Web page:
The panel moves towards audience questions. A couple of the highlights were:
First, Naoko is asked if she could be a companion, and Naoko responds that she is the next companion, but in all seriousness she says she would like to go to a “different century”, but doesn’t really get too detailed, saying she has to think about it.
The next question has the panel answer what character they would like to play. Will says the Master, Naoko says a Dalek, then she changes to the Adipose, Neve says Davross, Andrew says he would like to play an “alternate Rose” and Sean Carlsen would like to play Davross.
The panel answers a few more questions, such as favorite episodes, and scariest characters. It was a pretty short panel though, about 45 minutes. The next panel we went to was the Mars 2020 panel, which ironically was my favorite panel of the convention, given that this is a Doctor Who Convention. I think I need to find the NASA Convention to attend is there is such a thing…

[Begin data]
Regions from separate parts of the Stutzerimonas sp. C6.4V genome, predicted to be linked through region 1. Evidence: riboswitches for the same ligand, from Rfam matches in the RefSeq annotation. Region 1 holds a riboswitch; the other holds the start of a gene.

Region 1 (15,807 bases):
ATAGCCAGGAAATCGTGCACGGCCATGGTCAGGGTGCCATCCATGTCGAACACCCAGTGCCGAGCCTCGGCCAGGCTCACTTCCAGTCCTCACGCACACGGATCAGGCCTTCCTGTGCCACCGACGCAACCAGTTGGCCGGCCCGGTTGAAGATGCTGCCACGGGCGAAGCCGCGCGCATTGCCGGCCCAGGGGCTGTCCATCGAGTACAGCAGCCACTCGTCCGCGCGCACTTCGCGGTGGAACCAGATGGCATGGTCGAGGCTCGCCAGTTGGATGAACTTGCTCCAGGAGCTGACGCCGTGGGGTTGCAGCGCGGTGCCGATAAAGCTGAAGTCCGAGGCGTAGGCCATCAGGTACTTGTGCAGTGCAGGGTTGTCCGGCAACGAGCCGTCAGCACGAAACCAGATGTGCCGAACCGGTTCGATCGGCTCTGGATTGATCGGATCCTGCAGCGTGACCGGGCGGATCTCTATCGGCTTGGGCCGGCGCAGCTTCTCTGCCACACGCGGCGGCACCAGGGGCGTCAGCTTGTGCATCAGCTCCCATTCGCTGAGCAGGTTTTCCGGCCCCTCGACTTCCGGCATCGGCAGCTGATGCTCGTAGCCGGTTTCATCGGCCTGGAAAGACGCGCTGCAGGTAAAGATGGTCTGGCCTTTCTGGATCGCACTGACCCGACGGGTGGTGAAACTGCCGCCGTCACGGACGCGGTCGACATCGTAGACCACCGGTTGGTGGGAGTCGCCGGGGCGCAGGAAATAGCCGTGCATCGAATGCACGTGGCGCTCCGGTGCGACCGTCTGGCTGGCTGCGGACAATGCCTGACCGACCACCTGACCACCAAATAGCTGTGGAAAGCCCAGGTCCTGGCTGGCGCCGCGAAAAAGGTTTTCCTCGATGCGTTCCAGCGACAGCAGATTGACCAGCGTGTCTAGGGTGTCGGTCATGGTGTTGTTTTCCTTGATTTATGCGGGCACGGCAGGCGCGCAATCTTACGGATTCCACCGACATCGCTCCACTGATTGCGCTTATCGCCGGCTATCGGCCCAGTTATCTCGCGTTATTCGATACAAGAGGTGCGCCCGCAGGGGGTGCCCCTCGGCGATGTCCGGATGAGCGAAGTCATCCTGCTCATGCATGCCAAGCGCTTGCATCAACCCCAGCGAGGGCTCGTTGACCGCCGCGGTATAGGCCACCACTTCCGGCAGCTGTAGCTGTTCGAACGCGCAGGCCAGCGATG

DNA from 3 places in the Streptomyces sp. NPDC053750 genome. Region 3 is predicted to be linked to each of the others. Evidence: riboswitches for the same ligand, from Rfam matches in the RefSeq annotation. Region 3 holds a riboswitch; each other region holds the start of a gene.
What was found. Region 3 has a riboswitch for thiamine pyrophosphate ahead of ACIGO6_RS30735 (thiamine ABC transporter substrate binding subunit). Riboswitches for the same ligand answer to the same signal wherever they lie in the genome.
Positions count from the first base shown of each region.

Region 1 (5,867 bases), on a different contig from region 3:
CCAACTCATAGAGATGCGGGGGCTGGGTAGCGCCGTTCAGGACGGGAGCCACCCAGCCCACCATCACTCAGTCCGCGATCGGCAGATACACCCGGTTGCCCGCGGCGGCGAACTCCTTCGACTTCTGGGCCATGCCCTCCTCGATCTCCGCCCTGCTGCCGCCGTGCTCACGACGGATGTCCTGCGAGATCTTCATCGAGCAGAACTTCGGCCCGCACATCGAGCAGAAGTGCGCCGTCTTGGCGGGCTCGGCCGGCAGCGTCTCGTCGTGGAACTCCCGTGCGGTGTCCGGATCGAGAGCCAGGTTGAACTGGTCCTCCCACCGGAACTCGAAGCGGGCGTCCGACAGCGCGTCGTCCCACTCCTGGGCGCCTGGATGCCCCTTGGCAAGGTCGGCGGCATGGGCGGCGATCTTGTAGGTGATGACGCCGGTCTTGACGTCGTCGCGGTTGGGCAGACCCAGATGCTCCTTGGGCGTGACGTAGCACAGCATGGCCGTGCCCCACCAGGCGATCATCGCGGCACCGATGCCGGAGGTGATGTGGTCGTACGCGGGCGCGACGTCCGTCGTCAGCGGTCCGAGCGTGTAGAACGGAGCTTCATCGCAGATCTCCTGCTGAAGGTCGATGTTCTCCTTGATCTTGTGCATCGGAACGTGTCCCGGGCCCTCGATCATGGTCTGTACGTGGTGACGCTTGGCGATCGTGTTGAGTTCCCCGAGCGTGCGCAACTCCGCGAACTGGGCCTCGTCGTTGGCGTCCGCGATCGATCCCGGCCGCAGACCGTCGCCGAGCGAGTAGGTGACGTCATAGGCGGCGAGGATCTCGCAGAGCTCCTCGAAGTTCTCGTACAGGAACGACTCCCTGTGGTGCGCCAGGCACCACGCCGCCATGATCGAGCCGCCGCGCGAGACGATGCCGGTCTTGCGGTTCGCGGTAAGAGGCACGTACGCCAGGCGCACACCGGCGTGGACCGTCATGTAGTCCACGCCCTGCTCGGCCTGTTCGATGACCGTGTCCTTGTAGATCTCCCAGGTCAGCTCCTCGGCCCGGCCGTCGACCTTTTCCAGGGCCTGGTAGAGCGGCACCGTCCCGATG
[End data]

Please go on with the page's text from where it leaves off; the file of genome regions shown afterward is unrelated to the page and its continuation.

Mars 2020 Mission Update
So my favorite panel at Gallifrey One really had little to do with Doctor Who at all. This panel was the Mars 2020 mission update panel, which took place in Program C. At first, before walking into the panel, I thought this was about the manned mission to Mars, but I realized before the panel started that this must be another rover mission, as there have been no concrete plans made for a manned mission that I was aware of.